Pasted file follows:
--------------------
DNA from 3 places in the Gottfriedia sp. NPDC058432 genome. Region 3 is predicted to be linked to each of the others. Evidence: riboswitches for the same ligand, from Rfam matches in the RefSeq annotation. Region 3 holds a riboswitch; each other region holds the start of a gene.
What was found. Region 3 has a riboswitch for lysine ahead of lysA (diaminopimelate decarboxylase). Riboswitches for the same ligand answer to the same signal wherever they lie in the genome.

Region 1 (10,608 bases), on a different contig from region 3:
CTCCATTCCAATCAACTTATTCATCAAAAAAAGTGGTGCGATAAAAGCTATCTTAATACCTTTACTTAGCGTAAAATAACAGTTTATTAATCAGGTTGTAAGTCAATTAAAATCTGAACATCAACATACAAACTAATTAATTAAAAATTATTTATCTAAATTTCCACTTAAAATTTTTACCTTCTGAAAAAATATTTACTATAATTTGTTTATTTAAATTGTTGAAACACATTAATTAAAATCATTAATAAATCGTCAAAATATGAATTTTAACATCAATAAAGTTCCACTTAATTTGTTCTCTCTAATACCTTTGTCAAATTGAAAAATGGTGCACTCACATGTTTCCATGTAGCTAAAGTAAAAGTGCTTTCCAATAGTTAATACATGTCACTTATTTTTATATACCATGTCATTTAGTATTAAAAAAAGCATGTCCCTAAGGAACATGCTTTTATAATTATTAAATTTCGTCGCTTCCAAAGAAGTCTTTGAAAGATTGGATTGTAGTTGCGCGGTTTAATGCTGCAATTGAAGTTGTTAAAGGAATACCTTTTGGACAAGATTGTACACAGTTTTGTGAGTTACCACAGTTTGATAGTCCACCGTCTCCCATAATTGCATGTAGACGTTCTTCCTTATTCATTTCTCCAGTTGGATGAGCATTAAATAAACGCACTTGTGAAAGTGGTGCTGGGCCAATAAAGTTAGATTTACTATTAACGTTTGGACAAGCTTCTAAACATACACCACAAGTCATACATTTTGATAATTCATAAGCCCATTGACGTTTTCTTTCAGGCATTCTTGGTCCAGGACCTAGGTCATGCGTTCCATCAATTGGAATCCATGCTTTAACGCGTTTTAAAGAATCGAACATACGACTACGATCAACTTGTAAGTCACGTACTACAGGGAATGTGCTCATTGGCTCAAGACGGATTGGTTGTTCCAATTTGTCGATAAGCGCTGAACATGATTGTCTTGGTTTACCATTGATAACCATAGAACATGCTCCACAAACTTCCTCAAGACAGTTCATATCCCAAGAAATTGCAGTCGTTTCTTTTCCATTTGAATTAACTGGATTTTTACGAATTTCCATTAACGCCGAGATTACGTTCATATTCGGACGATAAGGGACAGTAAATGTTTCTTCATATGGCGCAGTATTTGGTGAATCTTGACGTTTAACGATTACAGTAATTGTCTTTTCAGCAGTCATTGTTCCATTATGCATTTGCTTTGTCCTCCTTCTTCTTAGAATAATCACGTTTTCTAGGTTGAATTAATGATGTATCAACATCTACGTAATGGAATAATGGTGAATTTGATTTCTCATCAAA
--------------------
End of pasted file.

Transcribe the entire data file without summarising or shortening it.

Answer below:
DNA from 3 places in the Gottfriedia sp. NPDC058432 genome. Region 3 is predicted to be linked to each of the others. Evidence: riboswitches for the same ligand, from Rfam matches in the RefSeq annotation. Region 3 holds a riboswitch; each other region holds the start of a gene.
What was found. Region 3 has a riboswitch for lysine ahead of lysA (diaminopimelate decarboxylase). Riboswitches for the same ligand answer to the same signal wherever they lie in the genome.

Region 1 (10,608 bases), on a different contig from region 3:
CTCCATTCCAATCAACTTATTCATCAAAAAAAGTGGTGCGATAAAAGCTATCTTAATACCTTTACTTAGCGTAAAATAACAGTTTATTAATCAGGTTGTAAGTCAATTAAAATCTGAACATCAACATACAAACTAATTAATTAAAAATTATTTATCTAAATTTCCACTTAAAATTTTTACCTTCTGAAAAAATATTTACTATAATTTGTTTATTTAAATTGTTGAAACACATTAATTAAAATCATTAATAAATCGTCAAAATATGAATTTTAACATCAATAAAGTTCCACTTAATTTGTTCTCTCTAATACCTTTGTCAAATTGAAAAATGGTGCACTCACATGTTTCCATGTAGCTAAAGTAAAAGTGCTTTCCAATAGTTAATACATGTCACTTATTTTTATATACCATGTCATTTAGTATTAAAAAAAGCATGTCCCTAAGGAACATGCTTTTATAATTATTAAATTTCGTCGCTTCCAAAGAAGTCTTTGAAAGATTGGATTGTAGTTGCGCGGTTTAATGCTGCAATTGAAGTTGTTAAAGGAATACCTTTTGGACAAGATTGTACACAGTTTTGTGAGTTACCACAGTTTGATAGTCCACCGTCTCCCATAATTGCATGTAGACGTTCTTCCTTATTCATTTCTCCAGTTGGATGAGCATTAAATAAACGCACTTGTGAAAGTGGTGCTGGGCCAATAAAGTTAGATTTACTATTAACGTTTGGACAAGCTTCTAAACATACACCACAAGTCATACATTTTGATAATTCATAAGCCCATTGACGTTTTCTTTCAGGCATTCTTGGTCCAGGACCTAGGTCATGCGTTCCATCAATTGGAATCCATGCTTTAACGCGTTTTAAAGAATCGAACATACGACTACGATCAACTTGTAAGTCACGTACTACAGGGAATGTGCTCATTGGCTCAAGACGGATTGGTTGTTCCAATTTGTCGATAAGCGCTGAACATGATTGTCTTGGTTTACCATTGATAACCATAGAACATGCTCCACAAACTTCCTCAAGACAGTTCATATCCCAAGAAATTGCAGTCGTTTCTTTTCCATTTGAATTAACTGGATTTTTACGAATTTCCATTAACGCCGAGATTACGTTCATATTCGGACGATAAGGGACAGTAAATGTTTCTTCATATGGCGCAGTATTTGGTGAATCTTGACGTTTAACGATTACAGTAATTGTCTTTTCAGCAGTCATTGTTCCATTATGCATTTGCTTTGTCCTCCTTCTTCTTAGAATAATCACGTTTTCTAGGTTGAATTAATGATGTATCAACATCTACGTAATGGAATAATGGTGAATTTGATTTCTCATCAAA